Wednesday, April 20, 2011

Adventures in Bureaucracy, Chapter Next

Once again I find myself falling between the cracks down at Home Campus.

Working for the state has a number of benefits to it, or at least it did before the state was taken over by raving jackals and pantsless buffoons. But even before the Current Unpleasantness hit, one of the things that did not qualify as a benefit was the sheer volume of paperwork that comes with being part of a government-run institution. Mounds of it. Reams of it. Bureaucracy so vast and encompassing that it attains a sort of grandeur that holds you frozen in place while it reaches down and slowly engulfs even minor figures such as myself.

There’s an art to that, and you have to be impressed. I’m waiting for them to embed background music into their electronic forms to complete the effect. Well, I’d find it inspirational.

Now, I know that much of this paperwork is there for good reasons, reasons generally having to do with closing some loophole previously exploited by the cunning, the crass, and the depraved, groups you run into a lot in state employment. I spend several Saturdays a year proctoring LSAT exams, and at least a third of the time those take up is devoted to verbatim recitations of rules so arcane and picayune as to defy belief but which are there because somebody tried something funny and got caught and they want to make sure it doesn’t happen again. The state works like that, only on a larger scale.

So when the requirement came down the email pike this month that I would have to report any outside remunerated activity in my field last year – presumably to avoid conflicts of interest – I didn’t even flinch.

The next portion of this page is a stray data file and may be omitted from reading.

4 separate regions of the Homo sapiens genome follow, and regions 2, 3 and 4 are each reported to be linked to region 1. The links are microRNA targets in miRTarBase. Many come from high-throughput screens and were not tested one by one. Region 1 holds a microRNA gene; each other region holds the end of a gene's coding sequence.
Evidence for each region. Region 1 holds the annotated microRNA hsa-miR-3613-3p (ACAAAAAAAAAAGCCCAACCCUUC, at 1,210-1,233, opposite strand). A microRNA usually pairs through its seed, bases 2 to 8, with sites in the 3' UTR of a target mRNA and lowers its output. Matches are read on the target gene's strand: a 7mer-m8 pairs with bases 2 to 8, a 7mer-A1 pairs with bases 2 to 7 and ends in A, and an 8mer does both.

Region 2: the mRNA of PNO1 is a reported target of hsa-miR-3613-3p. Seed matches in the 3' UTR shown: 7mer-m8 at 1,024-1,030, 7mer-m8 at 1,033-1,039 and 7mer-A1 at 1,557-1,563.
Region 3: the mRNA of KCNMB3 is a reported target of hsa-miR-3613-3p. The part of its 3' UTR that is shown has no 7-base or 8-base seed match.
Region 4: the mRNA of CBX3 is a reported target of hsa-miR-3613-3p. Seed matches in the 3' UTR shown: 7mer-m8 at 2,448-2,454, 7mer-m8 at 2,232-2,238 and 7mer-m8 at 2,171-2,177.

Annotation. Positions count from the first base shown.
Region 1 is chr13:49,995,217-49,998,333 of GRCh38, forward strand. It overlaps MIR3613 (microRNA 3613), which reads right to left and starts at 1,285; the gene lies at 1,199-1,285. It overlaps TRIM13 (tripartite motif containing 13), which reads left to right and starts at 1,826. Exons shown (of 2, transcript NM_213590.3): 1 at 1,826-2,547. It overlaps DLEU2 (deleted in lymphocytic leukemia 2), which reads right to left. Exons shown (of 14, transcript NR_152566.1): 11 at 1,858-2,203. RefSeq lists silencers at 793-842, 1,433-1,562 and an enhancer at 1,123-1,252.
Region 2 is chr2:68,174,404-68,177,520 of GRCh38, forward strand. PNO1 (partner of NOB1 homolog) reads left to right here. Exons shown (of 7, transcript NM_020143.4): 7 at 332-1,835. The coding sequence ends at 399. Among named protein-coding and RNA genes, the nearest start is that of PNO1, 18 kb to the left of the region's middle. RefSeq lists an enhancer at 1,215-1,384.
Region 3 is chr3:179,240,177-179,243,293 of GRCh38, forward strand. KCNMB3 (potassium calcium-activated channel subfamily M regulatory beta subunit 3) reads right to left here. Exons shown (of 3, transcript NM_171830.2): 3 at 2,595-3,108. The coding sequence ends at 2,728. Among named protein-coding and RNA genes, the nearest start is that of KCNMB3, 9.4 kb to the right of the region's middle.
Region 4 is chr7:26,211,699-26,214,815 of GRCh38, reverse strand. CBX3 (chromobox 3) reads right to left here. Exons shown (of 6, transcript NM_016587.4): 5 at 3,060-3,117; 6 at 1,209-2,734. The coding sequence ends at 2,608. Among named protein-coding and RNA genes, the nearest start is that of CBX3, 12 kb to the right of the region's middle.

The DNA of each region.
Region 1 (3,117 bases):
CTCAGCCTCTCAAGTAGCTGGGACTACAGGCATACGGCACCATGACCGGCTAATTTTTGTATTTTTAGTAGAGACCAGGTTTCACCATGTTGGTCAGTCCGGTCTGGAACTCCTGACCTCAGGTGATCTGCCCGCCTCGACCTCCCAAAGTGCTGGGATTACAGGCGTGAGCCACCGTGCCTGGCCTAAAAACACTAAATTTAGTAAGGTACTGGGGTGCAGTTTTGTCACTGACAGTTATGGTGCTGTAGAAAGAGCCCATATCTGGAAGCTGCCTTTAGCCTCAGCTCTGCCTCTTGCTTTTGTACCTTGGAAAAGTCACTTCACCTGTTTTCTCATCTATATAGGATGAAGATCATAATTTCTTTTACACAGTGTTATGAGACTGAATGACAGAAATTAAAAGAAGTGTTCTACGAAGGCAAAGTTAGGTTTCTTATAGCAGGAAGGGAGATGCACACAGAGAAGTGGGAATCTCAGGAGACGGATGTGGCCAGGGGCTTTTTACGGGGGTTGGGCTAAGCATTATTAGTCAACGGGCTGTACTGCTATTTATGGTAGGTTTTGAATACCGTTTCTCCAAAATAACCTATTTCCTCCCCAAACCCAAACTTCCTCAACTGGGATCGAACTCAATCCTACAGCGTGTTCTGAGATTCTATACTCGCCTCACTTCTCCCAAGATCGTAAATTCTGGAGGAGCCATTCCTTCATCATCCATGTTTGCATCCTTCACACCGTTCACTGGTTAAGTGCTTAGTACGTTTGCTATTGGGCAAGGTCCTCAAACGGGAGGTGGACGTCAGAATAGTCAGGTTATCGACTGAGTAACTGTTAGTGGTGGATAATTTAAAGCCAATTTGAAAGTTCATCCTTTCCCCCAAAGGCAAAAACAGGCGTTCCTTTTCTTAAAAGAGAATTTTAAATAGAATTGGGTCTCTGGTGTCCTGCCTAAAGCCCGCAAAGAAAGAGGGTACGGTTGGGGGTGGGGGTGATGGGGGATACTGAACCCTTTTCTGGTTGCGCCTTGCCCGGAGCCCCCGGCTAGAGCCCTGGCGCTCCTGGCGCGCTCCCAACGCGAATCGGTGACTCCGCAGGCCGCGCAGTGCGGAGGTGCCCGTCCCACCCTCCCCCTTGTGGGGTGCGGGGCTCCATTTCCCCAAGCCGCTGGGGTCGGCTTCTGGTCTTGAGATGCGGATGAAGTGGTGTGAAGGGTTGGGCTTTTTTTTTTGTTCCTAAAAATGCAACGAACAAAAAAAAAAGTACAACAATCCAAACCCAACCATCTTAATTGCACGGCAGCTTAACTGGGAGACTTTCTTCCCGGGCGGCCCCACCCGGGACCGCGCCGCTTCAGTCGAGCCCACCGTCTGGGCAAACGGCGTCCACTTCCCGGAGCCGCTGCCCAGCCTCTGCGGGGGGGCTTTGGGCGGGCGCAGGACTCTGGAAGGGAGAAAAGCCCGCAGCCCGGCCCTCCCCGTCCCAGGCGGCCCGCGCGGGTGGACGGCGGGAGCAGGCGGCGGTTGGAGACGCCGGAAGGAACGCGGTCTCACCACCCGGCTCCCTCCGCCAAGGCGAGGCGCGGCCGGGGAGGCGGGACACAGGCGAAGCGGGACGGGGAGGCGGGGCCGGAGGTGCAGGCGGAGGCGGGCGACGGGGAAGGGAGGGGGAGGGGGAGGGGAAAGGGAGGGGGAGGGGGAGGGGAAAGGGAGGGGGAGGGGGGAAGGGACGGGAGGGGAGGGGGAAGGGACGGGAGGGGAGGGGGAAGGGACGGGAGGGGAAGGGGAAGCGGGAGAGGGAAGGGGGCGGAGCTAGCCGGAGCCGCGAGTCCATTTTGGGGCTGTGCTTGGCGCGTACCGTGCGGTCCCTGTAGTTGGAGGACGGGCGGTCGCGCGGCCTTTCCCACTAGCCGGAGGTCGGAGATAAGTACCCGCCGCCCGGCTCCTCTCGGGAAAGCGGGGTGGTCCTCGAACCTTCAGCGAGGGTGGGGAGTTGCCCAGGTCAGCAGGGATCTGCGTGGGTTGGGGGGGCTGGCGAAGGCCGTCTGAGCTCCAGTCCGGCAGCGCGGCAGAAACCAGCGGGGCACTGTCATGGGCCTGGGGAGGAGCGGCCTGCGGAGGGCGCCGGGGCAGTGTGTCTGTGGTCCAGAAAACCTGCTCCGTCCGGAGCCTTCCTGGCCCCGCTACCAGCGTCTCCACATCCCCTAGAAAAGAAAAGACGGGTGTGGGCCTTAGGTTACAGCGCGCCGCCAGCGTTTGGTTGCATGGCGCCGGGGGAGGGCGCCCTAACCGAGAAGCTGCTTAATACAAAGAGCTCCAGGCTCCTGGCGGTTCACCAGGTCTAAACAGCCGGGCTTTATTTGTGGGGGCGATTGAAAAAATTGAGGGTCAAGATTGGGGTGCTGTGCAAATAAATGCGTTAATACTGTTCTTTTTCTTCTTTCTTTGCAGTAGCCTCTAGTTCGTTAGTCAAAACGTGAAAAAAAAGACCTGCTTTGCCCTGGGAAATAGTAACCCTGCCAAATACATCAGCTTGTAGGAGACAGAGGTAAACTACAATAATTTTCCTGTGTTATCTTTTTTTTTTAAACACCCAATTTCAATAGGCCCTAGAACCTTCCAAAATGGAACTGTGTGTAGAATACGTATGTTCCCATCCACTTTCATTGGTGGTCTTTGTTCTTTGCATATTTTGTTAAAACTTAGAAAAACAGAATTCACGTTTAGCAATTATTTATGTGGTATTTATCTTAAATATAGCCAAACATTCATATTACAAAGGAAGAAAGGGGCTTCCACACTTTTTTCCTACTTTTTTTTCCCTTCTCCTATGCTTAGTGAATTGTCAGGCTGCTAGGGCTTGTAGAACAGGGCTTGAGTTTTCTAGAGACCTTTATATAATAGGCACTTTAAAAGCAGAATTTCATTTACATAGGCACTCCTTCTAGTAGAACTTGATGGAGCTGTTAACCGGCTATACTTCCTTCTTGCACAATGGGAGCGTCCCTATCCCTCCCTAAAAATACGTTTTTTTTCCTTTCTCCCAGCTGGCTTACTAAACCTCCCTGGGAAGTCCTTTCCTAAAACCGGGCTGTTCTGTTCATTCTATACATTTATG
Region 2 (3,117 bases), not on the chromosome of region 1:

And I understand why they do this, really I do. I can even see how the cunning, crass and depraved might need such a report to be filed on them, if only to add a charge of “falsifying documents” to their eventual rap sheet.

But dude, I’m a historian. It’s not like there are lobbyists who have me on speed dial, itching to cash in on my influence with the Powers That Be. If I had any such influence, believe me, I’d use it for myself.

Plus it turns out that filling out this form is not as simple as it seems.

Who saw that coming, huh?

First of all, I’m not sure I even have to fill it out at all. It only applies to people who have better than half-time appointments, and since my course load varies by semester you have to line that up just right or I don’t qualify. I did have one thing that might qualify as something I had to report, but I only had one semester last year with a better than half time appointment and it didn’t happen during that time.

Even if it did, I’m still not sure if it needs to be reported, given the rather elastic definitions of “outside,” “remunerated,” and “in your field” that appear repeatedly in the four different instruction documents that came with the form.

So I sent in a request for clarification to the person who sent me the form.

They copied me on their request for clarification from the person above them.

I expect this will go on for quite some time before answers come cascading down – that’s how it usually works with me. The HR people in Central already know my name from the last go-round of “does this guy fit into any of our categories or not?” that we played in February.

If I could peel bananas with my toes they’d just put me in the zoo.

3 comments:

Janiece said...

If I could peel bananas with my toes they’d just put me in the zoo.

Don't tempt the fates, my friend.

David said...

Hey - all the bananas I could eat. What could go wrong?

beatrice in Paris said...

Are you having fun????